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This century has seen a revolution in the world of embroidery. Women have pushed the boundaries of their craft out in all directions, experimenting with new materials and methods and bringing their pieces new found recognition as works of art.
Origins of Embroidery
Embroidery has been used to embellish textiles for centuries.
Embroidery has long been seen as a women's craft and it is women who have
pushed it beyond its traditional bounds into acceptance as a fine art. The
impetus for this new direction came mainly from art colleges in the
1960’s. Young women students became caught up in the interest in mixed
media – or trend for combining all sorts of unexpected materials in
paintings and sculpture. They incorporated embroidery into their artworks,
producing startling results: embroidery was even used with such unlikely
media as plaster.
Today's embroiderers continue to explore the rich possibilities needle and thread offer to a creative mind, and the works produced are a feast for the eyes. Many works incorporate paint and fabric as well as different textures of thread. In addition to this embroidery is a versatile art form – it can be used for traditional wall hangings, framed panels or to embellish clothing, or it can be employed to make three dimensional sculptural pieces, even jewellery.
Basic techniques of Embroidery
The key to successful creative embroidery is the design.
Inspiration for a design may gradually evolve or suddenly spring to mind.
Once the design has been worked out, the means of execution has to be
decided upon. This depends very much on the intention and style of the
individual. Some peoples work is instantly recognisable because they
habitually use the same materials or stitches. Others will experiment with
different backing fabrics, yarns and incorporate other media such as
paints or fabrics.
It may be necessary to work samples to see if the colours,
materials and stitches produce the desired effect before beginning.
Embroidery is a particular tactile medium and texture is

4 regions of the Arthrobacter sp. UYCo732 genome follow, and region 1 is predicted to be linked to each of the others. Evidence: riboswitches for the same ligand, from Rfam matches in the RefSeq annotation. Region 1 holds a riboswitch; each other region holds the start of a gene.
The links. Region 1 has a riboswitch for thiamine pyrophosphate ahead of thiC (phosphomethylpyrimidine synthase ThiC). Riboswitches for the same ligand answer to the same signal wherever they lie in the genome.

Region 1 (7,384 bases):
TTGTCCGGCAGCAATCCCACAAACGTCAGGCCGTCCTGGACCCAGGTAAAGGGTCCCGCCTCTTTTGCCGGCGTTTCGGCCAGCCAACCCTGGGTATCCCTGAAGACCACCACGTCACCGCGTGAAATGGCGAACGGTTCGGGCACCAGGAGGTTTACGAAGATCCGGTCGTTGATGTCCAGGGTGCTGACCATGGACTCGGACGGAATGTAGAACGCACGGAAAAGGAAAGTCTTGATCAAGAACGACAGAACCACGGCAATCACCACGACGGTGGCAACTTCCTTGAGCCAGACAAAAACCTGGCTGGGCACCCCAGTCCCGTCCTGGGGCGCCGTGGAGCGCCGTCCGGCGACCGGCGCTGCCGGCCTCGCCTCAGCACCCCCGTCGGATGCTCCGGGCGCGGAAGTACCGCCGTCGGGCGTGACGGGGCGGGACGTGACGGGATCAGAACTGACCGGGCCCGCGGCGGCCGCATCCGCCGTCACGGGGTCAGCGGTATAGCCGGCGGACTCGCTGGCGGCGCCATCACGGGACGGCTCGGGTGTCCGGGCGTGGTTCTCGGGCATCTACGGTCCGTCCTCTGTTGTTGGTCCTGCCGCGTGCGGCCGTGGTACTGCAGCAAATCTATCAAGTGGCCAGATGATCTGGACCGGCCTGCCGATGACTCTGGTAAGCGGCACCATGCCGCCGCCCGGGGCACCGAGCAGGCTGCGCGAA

central to the construction of any piece. The desired effect is created by
a combination of stitch technique, threads, yarns and often the incorporation of fabric. The range of threads
and yarns available offer an Aladdin’s cave to the embroiderer from
lustrous silks and metallic threads to woollen yarns; there appear to be
no bounds to what can be used, what is not directly stitched can be
attached with couching
Many embroiderers have a wide vocabulary of stitches but use
only a few so that the work does not become too complex – over complex
stitching can detract from the overall composition.
Linear stitches such as satin, chain, back stitch and
straight stitch add movement to a piece and create strong defining lines.
French knots and bullion knots are particularly important for giving
texture. Other stitches such as buttonhole wheels and fly stitches add
pattern. A high standard of needlework is maintained, but often the
stitches are modified to produce the desired effect.
Machine stitching – Sewing machines capable of innumerable
embroidery stitches are a relatively new tool for embroiderers, offering
yet another range of possibilities. Some people do all their work by
machine while others incorporate it with hand
stitching. Worked on water
soluble fabrics, machine embroidery produces lacy pieces of embroidery
which can be appliquéd on to a backing fabric or used in their own right
to make delicate jewellery.
Composition – No matter how carefully a project is planned,
it will inevitably evolve to a greater or lesser degree in the making.
Most people like to work using a frame to hold the fabric taut allowing
even stitching and giving easier access to the backing.
The density of stitching will depend on the piece. In a
landscape for example, parts in the foreground may be densely stitched in
great detail. The stitching becomes thinner in the background receding
perhaps into scattered stitches on a paint dominated horizon. A study of a
tree trunk on the other hand could be tightly covered in textured stitches
in a mixture of yarns evoking the knotty, gnarled nature of the natural
The composition is not necessarily worked on one piece.
Figures may be made separately and then stitched onto the backing fabric.
The embroidery on three dimensional figures is worked then fitted over an
It takes a knowing eye and experience to judge precisely when to stop adding and pronounce a piece of work finished.
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